Julio Nakpil’s works were revisited in “Artist as Hero,” a special concert that commemorated the 154th birth anniversary of the Filipino composer.

The concert, co-mounted by the UST Research Center for Culture, Arts and the Humanities (RCCAH) on May 22, paid homage to Nakpil’s legacy as a musician and a revolutionary.

“His awakening to representing his emotions, feelings, and sentiments on the cause of the revolution was a turning point in the history of Filipino-composed music,” said Assoc. Prof. Maria Alexandra Iñigo-Chua, director of the RCCAH.

The concert repertoire included seven of the composer’s works for chamber ensemble with arrangements by Thomasians Gabriel Mendoza (violinist) and Glenn Aquias (cellist). Both performed in the concert. 

Other artists in the concert were renowned pianist and Conservatory of Music professor Mariel Ilusorio, multi-awarded violinist Alfonso “Coke” Bolipata, oboist Draizen Sanchez, mezzo-soprano Michelle Mariposa, violinist Miguel de los Santos and youth orchestra Pundaquit Virtuosi. 

A performance by Mariel Ilusorio of Nakpil’s first published work, “Ilang-Ilang, Mazurka de Salon, Ob. 5 (1980),” opened the concert. The piece was reminiscent of European pianism with its main melodic theme and waltz-like accompaniment.

It was followed by “Danse Campestre, Ob 11b for violin and piano,” performed by Ilusorio on piano and Bolipata on violin. The two instruments, played with the habañera rhythm, were said to have shown the composer’s enamourment to the rural charm of the Visayas. 

The following piece, “Recuerdos de Capiz, Ob. 8 (1891),” arranged by Aquias, presented a melodic motive with a deep resemblance to the kundiman. It was performed by Gabrielle Mendoza on the violin, Aquias on the cello, and Ilusorio on the piano.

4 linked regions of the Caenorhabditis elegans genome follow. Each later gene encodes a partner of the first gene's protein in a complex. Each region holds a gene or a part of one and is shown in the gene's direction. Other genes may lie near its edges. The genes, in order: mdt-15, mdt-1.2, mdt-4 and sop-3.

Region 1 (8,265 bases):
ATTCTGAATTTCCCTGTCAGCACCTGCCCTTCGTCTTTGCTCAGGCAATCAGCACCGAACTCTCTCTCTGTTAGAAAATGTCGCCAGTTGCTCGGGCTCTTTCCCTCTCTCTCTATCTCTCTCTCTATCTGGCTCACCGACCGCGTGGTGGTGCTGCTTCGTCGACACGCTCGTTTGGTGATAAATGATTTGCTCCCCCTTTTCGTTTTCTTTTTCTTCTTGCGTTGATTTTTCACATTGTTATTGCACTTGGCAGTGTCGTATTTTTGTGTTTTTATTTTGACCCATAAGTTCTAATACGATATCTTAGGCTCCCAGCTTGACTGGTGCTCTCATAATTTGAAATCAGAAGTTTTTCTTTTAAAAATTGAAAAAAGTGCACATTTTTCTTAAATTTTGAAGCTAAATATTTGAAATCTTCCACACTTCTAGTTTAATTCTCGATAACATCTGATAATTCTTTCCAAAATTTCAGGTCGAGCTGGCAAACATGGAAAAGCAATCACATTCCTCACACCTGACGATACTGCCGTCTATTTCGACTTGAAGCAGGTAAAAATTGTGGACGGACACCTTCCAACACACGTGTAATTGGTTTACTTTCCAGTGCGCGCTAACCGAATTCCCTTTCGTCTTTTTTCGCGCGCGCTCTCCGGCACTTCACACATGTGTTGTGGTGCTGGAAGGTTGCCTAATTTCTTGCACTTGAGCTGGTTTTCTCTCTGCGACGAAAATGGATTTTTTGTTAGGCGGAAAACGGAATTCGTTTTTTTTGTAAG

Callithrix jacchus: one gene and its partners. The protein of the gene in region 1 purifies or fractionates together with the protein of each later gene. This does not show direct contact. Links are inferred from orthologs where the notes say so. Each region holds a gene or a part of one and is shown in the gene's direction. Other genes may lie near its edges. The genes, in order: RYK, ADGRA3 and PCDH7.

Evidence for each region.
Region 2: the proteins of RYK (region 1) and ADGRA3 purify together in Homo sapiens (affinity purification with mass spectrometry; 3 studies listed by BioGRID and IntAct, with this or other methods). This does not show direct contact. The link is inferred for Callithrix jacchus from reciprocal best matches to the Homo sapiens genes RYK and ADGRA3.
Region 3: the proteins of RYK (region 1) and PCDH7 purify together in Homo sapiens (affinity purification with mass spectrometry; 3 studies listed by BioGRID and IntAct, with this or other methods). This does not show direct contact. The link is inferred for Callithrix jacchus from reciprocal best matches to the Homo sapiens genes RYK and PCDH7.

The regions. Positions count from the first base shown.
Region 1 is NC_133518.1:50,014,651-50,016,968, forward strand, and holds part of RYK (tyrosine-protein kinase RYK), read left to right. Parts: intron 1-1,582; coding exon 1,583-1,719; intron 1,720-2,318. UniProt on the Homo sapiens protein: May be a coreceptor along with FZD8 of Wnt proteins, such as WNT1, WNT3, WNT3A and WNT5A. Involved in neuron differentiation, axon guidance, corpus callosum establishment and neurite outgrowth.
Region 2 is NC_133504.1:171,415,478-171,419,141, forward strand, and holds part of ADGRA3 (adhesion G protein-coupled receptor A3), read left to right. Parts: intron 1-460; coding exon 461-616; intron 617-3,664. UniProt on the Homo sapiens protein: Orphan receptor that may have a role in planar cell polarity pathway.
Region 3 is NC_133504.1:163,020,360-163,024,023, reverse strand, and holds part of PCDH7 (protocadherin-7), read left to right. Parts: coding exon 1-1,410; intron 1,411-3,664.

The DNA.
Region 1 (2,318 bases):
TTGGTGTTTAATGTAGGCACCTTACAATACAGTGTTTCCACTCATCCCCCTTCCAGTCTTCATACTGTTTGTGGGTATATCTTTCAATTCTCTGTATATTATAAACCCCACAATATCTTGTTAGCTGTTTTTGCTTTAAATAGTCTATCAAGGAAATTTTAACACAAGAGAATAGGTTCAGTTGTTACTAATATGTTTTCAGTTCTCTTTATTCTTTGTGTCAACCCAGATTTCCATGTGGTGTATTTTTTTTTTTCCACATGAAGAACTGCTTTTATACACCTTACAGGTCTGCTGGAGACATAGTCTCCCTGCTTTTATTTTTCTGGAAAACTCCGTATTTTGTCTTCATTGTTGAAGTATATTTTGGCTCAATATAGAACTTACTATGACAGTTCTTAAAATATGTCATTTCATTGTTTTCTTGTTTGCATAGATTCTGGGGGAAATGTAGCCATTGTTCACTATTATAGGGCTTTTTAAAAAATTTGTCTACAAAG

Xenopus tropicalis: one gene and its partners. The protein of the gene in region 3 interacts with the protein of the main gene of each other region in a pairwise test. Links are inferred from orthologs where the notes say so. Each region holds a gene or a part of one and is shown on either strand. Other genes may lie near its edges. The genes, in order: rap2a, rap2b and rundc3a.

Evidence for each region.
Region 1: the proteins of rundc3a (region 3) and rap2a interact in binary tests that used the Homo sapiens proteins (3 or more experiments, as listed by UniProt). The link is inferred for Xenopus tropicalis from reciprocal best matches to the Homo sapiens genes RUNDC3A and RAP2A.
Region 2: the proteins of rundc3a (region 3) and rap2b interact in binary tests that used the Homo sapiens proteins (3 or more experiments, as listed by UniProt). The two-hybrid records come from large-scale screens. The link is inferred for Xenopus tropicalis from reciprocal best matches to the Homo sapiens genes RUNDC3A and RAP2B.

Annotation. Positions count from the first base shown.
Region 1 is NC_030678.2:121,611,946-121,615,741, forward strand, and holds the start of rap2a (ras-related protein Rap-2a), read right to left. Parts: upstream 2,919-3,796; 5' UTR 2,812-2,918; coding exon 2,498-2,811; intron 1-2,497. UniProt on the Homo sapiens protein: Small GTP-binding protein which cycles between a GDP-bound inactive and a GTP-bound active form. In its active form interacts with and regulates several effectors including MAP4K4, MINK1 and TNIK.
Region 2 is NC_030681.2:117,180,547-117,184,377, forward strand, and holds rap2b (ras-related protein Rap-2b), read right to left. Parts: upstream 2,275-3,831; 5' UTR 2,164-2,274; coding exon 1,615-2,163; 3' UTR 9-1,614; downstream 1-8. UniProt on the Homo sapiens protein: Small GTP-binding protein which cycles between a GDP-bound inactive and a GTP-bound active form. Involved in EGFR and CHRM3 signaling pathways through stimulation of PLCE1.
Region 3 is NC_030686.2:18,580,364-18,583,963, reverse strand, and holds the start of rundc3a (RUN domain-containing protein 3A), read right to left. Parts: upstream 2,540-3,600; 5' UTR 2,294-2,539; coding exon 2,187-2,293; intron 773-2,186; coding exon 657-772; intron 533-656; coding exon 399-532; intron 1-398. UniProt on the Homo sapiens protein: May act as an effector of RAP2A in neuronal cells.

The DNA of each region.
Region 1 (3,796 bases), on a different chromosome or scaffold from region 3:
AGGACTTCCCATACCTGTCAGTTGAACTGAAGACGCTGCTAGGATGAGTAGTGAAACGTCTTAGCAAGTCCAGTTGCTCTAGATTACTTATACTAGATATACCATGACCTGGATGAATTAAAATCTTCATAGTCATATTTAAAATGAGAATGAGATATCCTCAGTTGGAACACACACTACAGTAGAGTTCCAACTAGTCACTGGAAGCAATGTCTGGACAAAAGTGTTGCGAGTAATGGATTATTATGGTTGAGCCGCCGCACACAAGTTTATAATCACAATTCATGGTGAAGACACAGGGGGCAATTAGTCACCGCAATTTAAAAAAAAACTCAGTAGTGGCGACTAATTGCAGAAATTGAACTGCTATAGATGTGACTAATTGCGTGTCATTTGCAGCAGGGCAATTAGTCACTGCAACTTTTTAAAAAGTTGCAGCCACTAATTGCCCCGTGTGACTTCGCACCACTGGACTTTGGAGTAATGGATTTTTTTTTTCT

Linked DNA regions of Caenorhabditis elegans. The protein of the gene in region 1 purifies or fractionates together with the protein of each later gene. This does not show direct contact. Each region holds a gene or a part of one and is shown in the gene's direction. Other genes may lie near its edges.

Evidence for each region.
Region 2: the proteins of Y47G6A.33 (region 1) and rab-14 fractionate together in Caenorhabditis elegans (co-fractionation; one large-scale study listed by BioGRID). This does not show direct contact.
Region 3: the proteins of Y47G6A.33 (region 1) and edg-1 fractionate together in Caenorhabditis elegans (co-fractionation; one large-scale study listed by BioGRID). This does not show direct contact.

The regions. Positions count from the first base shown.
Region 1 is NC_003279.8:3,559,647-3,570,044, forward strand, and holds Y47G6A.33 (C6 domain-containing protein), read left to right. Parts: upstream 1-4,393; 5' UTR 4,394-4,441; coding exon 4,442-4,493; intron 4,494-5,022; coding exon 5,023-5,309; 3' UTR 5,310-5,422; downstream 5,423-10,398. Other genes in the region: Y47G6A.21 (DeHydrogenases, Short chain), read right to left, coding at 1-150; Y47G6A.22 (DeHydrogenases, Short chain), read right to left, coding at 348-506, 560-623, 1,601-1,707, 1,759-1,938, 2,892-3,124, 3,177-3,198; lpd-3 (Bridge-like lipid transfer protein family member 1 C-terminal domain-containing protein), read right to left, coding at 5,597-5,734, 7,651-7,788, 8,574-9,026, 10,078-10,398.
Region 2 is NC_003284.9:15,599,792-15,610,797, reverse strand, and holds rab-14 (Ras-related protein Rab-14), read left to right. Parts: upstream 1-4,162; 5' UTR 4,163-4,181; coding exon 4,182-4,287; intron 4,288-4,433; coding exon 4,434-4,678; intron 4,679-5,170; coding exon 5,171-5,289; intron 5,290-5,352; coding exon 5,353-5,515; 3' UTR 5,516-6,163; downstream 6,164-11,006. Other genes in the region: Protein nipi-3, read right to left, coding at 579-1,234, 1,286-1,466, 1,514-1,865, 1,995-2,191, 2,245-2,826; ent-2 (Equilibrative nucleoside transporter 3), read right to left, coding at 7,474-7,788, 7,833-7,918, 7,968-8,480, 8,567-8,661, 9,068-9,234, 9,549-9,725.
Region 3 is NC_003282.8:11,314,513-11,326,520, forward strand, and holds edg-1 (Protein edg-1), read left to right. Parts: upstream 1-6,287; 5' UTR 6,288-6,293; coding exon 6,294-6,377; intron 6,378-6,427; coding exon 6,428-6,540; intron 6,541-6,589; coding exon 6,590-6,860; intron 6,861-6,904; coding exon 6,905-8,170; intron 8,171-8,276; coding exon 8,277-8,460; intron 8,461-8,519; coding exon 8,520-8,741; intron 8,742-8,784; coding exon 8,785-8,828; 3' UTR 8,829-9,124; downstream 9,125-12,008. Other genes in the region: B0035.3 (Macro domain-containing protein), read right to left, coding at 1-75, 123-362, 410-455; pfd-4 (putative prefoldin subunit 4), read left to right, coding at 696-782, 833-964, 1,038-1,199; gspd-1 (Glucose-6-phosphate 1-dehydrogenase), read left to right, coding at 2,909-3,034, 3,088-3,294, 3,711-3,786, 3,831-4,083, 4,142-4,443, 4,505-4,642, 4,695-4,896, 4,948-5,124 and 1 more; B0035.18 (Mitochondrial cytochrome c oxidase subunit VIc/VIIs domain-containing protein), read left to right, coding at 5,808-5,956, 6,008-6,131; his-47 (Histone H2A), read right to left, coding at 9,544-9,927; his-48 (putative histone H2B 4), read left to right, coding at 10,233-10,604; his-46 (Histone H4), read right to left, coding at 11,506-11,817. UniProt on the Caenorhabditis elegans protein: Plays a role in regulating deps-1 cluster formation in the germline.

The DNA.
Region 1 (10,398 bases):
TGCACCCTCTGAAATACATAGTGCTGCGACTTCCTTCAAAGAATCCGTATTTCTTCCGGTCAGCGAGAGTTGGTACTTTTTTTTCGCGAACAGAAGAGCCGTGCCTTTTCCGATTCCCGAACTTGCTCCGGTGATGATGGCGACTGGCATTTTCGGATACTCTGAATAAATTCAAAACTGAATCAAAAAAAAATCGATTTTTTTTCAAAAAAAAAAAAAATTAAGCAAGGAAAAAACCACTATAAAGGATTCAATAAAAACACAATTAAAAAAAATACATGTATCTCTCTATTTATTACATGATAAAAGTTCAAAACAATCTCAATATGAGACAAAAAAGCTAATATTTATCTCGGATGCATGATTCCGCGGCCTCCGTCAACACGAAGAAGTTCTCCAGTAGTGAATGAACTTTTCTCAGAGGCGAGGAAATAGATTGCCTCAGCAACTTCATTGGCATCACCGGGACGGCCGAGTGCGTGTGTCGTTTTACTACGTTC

The fourth performance, “Luz Poetica de la Aurora, Ob. 9c” was arranged for oboe, violin, cello, and piano ensemble. Aquias on the cello and Ilusorio on the piano were joined by de los Santos on violin and Draizen Sanchez on oboe.  The composition contained an enlightenment motive, said to have been very special to Nakpil as it culminated in a fight for the nation’s freedom.

Kundiman,” Nakpil’s composition for piano, was believed to have been the revolutionary’s first attempt to bring in a native form to his compositions. It was performed by Ilusorio on the piano, accompanied by the Pundaquit Virtuosi string ensemble. 

Performances of Nakpil’s “¡Amor Patrio!: Romanza, Ob. 14,” and “Marangal na Dalit ng Katagalugan,” considered the first national anthem of the Philippines, closed the concert.

The concert was part of the Julio Nakpil Music Project, a national research project funded by the Commission on Higher Education (CHEd) and the National Commission for Culture and the Arts (NCCA) in cooperation with the Bahay Nakpil-Bautista Foundation led by Chua.

The concert was presented by the Filipino Heritage Festival Inc. in partnership with the NCCA, the RCCAH, CHEd-NCCA Salikha, Bahay Nakpil-Bautista Foundation and CASA San Miguel’s Season 29 of the Pundaquit Festivals.

It can be streamed here.


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